This is part of a new series about training venues for running, cycling, and swimming near Metro Manila.
With only a two-and-a-half hour drive separating it from Metro Manila, Subic Bay is the preferred location for a bunch of races on the multisport calendar. It’s hard not to see why: this former U.S. base has open water, safe and well-paved roads whether flat or hilly, and plenty of good accommodation options. In fact, you’ll also often see local tri teams organize training weekends in Subic, especially before major races. Now, it’s also a training base for elite and pro athletes both local and foreign.
Running is great in Subic. It’s the site of the annual Subic International Marathon, so there is pavement aplenty. For flat roads the boardwalk area is great for a daily morning or evening jog and there are convenience stores aplenty to refill your bottle if you’re thirsty. For speedwork, intervals, and hard runs that need to be done on softer surfaces, you can use the track oval at Remy Field for an entry fee of P20. If you like hills, head towards Camayan Beach Resort, where the Challenge Philippines course is open to run on. Did you know there are also trails to run on? The Pamulaklakin Forest Trail is one of the more well-known ones right behind Binictican housing. My good friend Rene (Jazzrunner) is an avid trail runner and has a great post about it, which you can read here.
Subic is a safe haven for cyclists, whether you’re using a tweener or mountain bike with flat bars, or a roadie or tri bike. That’s because traffic rules are strictly enforced, there’s a dedicated cycling/running lane in the commercial area, and it’s not as urbanized as Manila. There isn’t a lot of flat road except that near the airport, but most people come to Subic to train on the hills anyway, especially if they’re training for the Subic International Triathlon or Challenge Philippines. You don’t even have to stay within the freeport zone; going one way leads you toward the hills of Bataan, while going another way leads you toward Masinloc — a route used during the Audax rides held throughout the year.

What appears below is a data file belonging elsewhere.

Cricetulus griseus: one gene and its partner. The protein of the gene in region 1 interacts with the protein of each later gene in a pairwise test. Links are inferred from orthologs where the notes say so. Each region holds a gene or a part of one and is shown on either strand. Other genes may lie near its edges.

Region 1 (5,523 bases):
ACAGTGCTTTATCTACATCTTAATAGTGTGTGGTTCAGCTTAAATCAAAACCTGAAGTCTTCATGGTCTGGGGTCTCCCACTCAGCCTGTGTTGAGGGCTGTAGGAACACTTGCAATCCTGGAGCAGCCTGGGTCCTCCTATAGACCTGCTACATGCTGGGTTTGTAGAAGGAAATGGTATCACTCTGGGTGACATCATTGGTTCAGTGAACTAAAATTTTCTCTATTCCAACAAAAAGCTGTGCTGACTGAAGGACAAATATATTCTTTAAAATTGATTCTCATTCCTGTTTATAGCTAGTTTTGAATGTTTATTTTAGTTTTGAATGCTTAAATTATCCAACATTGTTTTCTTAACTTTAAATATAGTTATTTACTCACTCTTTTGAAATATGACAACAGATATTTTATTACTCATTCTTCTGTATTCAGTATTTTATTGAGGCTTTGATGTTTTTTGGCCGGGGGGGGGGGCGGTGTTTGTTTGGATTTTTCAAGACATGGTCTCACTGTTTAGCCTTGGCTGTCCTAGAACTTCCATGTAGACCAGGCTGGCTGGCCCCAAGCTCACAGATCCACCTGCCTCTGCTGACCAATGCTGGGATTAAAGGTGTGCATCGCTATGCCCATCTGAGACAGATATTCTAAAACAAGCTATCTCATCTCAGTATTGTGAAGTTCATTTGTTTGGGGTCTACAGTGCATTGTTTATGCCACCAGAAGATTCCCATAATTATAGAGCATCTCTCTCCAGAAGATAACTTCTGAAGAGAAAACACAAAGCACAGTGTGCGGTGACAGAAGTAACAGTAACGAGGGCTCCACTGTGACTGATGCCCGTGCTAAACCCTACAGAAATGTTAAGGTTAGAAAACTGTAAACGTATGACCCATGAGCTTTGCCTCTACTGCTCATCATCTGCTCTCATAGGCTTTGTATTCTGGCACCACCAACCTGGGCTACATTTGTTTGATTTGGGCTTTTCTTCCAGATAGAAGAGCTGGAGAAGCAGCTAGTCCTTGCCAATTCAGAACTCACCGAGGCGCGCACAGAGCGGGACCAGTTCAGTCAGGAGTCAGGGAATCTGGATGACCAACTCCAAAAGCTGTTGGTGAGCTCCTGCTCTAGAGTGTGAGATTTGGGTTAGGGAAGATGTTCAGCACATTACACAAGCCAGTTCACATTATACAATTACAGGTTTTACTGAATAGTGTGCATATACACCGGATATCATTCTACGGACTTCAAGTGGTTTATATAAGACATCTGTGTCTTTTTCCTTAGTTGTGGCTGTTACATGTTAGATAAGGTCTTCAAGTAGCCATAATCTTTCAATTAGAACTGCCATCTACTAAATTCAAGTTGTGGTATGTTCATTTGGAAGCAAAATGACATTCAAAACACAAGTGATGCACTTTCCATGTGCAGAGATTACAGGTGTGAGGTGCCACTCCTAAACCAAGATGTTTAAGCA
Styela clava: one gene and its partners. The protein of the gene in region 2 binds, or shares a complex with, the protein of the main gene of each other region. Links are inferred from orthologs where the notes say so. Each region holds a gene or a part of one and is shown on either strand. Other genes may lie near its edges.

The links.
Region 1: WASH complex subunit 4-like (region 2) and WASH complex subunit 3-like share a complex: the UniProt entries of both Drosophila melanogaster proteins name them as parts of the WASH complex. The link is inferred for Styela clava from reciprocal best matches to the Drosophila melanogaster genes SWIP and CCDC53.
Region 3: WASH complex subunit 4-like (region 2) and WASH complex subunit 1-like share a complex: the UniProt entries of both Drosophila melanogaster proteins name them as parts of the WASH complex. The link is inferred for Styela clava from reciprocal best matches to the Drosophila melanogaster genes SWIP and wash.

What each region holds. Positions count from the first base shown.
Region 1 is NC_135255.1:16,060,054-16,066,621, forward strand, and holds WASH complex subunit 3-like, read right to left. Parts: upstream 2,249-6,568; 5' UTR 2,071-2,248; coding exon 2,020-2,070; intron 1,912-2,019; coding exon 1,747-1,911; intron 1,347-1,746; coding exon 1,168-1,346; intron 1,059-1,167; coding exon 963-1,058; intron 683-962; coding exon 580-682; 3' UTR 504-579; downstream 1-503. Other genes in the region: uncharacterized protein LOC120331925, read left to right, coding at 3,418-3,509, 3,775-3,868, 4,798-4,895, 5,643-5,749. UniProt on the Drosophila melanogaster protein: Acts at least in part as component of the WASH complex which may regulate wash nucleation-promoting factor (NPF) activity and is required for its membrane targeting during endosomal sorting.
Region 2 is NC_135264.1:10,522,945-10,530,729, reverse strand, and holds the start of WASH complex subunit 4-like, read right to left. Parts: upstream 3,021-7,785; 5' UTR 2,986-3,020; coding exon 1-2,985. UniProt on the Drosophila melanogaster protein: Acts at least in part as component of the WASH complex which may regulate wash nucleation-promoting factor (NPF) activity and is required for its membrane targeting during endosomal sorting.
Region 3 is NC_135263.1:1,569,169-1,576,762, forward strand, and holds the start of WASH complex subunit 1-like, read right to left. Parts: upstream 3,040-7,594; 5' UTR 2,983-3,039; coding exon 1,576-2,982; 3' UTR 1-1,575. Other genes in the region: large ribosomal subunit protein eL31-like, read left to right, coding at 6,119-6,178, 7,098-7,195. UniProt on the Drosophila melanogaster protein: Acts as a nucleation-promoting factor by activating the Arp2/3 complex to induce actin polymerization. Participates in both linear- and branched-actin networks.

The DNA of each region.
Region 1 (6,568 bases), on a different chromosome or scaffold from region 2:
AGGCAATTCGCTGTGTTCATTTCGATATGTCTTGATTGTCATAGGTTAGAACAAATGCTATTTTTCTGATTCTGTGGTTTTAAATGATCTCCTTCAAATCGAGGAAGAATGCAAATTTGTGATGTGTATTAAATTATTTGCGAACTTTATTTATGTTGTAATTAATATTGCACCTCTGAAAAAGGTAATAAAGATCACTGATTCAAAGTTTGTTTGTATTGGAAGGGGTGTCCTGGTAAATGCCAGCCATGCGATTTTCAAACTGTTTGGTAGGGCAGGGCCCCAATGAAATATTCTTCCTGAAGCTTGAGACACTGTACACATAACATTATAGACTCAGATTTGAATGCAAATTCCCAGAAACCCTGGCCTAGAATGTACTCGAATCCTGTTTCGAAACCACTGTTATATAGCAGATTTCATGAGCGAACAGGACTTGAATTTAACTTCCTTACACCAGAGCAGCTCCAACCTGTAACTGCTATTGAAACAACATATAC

As for swimming, there are numerous beach resorts in Subic from where you can do open water swimming. Camayan hosts the swim start for Challenge Philippines and they have a permanent buoy line that stretches out for about 300 meters. All Hands Beach is another resort with buoy lines marking an area safe to swim in. The Sands of Triboa (formerly Dungaree Beach) is currently closed due to massive construction works, but it also used to be a favorite spot for swims and race simulations.
If you’re in need of a pool session, the newly-opened WOW Pool behind Remy Field is a 50-meter lap pool with shower facilities and free parking. They have annual (P15,000) as well as day rates (P250/4 hours), and when I was there they were running a promo rate for Mondays, Wednesdays, and Fridays (P125/1 hour). They can be sticklers for hygiene, though, so don’t expect to be able to go from cycling or running straight into the pool. There is also the 25-meter Brent School pool, which is where most of the Subic-based elites swim.
As I mentioned earlier, there are plenty of hotel and lodging options in Subic at a wide range of prices, so there’s a place suitable for every budget.
There’s a reason why two Aussie pros have decided to make Subic Bay their training base as they join races in the region. Flights from Clark or Manila allow them to hit all the major Asia-Pacific races, and Subic’s got everything they need to get themselves into fighting form.